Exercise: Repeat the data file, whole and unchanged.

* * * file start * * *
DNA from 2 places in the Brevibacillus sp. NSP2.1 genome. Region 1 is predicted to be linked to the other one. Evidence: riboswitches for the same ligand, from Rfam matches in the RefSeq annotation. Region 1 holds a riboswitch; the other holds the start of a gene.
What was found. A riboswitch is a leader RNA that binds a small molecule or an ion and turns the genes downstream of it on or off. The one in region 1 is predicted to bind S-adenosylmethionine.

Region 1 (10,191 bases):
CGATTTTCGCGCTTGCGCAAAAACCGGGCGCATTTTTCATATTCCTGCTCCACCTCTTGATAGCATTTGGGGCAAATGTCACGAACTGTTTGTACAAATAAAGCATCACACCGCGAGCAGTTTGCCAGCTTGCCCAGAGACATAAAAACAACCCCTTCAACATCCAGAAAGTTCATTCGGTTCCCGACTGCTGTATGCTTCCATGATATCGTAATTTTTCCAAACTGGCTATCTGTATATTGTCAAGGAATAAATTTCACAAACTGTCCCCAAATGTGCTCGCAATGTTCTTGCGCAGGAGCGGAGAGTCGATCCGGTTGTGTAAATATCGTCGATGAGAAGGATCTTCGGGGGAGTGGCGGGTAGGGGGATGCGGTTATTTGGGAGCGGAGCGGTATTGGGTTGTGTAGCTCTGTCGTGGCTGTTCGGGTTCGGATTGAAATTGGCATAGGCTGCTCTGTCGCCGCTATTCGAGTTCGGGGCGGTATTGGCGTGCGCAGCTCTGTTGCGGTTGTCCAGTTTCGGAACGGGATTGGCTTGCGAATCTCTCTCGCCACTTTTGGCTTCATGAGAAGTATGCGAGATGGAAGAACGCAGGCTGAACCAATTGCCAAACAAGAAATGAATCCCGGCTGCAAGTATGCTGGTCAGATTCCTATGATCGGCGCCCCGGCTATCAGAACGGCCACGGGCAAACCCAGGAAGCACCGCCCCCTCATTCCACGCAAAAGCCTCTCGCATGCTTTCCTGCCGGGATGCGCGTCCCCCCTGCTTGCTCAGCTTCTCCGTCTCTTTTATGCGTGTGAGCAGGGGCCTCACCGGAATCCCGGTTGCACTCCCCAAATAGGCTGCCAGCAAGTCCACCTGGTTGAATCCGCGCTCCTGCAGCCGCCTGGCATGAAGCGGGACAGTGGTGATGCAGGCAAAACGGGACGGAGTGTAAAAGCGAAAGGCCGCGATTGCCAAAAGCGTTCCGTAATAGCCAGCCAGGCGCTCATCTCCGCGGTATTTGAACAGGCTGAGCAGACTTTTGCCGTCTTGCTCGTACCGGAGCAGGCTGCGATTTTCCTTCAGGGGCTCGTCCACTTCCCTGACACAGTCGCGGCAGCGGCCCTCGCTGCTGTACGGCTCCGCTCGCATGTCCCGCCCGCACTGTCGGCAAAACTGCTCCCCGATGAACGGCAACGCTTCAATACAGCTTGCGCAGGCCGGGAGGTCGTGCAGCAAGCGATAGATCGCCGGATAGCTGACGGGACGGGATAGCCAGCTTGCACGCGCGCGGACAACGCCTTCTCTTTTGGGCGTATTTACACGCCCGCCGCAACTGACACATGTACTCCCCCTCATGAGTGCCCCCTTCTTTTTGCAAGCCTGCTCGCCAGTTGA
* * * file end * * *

DNA from 2 places in the Brevibacillus sp. NSP2.1 genome. Region 1 is predicted to be linked to the other one. Evidence: riboswitches for the same ligand, from Rfam matches in the RefSeq annotation. Region 1 holds a riboswitch; the other holds the start of a gene.
What was found. A riboswitch is a leader RNA that binds a small molecule or an ion and turns the genes downstream of it on or off. The one in region 1 is predicted to bind S-adenosylmethionine.

Region 1 (10,191 bases):
CGATTTTCGCGCTTGCGCAAAAACCGGGCGCATTTTTCATATTCCTGCTCCACCTCTTGATAGCATTTGGGGCAAATGTCACGAACTGTTTGTACAAATAAAGCATCACACCGCGAGCAGTTTGCCAGCTTGCCCAGAGACATAAAAACAACCCCTTCAACATCCAGAAAGTTCATTCGGTTCCCGACTGCTGTATGCTTCCATGATATCGTAATTTTTCCAAACTGGCTATCTGTATATTGTCAAGGAATAAATTTCACAAACTGTCCCCAAATGTGCTCGCAATGTTCTTGCGCAGGAGCGGAGAGTCGATCCGGTTGTGTAAATATCGTCGATGAGAAGGATCTTCGGGGGAGTGGCGGGTAGGGGGATGCGGTTATTTGGGAGCGGAGCGGTATTGGGTTGTGTAGCTCTGTCGTGGCTGTTCGGGTTCGGATTGAAATTGGCATAGGCTGCTCTGTCGCCGCTATTCGAGTTCGGGGCGGTATTGGCGTGCGCAGCTCTGTTGCGGTTGTCCAGTTTCGGAACGGGATTGGCTTGCGAATCTCTCTCGCCACTTTTGGCTTCATGAGAAGTATGCGAGATGGAAGAACGCAGGCTGAACCAATTGCCAAACAAGAAATGAATCCCGGCTGCAAGTATGCTGGTCAGATTCCTATGATCGGCGCCCCGGCTATCAGAACGGCCACGGGCAAACCCAGGAAGCACCGCCCCCTCATTCCACGCAAAAGCCTCTCGCATGCTTTCCTGCCGGGATGCGCGTCCCCCCTGCTTGCTCAGCTTCTCCGTCTCTTTTATGCGTGTGAGCAGGGGCCTCACCGGAATCCCGGTTGCACTCCCCAAATAGGCTGCCAGCAAGTCCACCTGGTTGAATCCGCGCTCCTGCAGCCGCCTGGCATGAAGCGGGACAGTGGTGATGCAGGCAAAACGGGACGGAGTGTAAAAGCGAAAGGCCGCGATTGCCAAAAGCGTTCCGTAATAGCCAGCCAGGCGCTCATCTCCGCGGTATTTGAACAGGCTGAGCAGACTTTTGCCGTCTTGCTCGTACCGGAGCAGGCTGCGATTTTCCTTCAGGGGCTCGTCCACTTCCCTGACACAGTCGCGGCAGCGGCCCTCGCTGCTGTACGGCTCCGCTCGCATGTCCCGCCCGCACTGTCGGCAAAACTGCTCCCCGATGAACGGCAACGCTTCAATACAGCTTGCGCAGGCCGGGAGGTCGTGCAGCAAGCGATAGATCGCCGGATAGCTGACGGGACGGGATAGCCAGCTTGCACGCGCGCGGACAACGCCTTCTCTTTTGGGCGTATTTACACGCCCGCCGCAACTGACACATGTACTCCCCCTCATGAGTGCCCCCTTCTTTTTGCAAGCCTGCTCGCCAGTTGA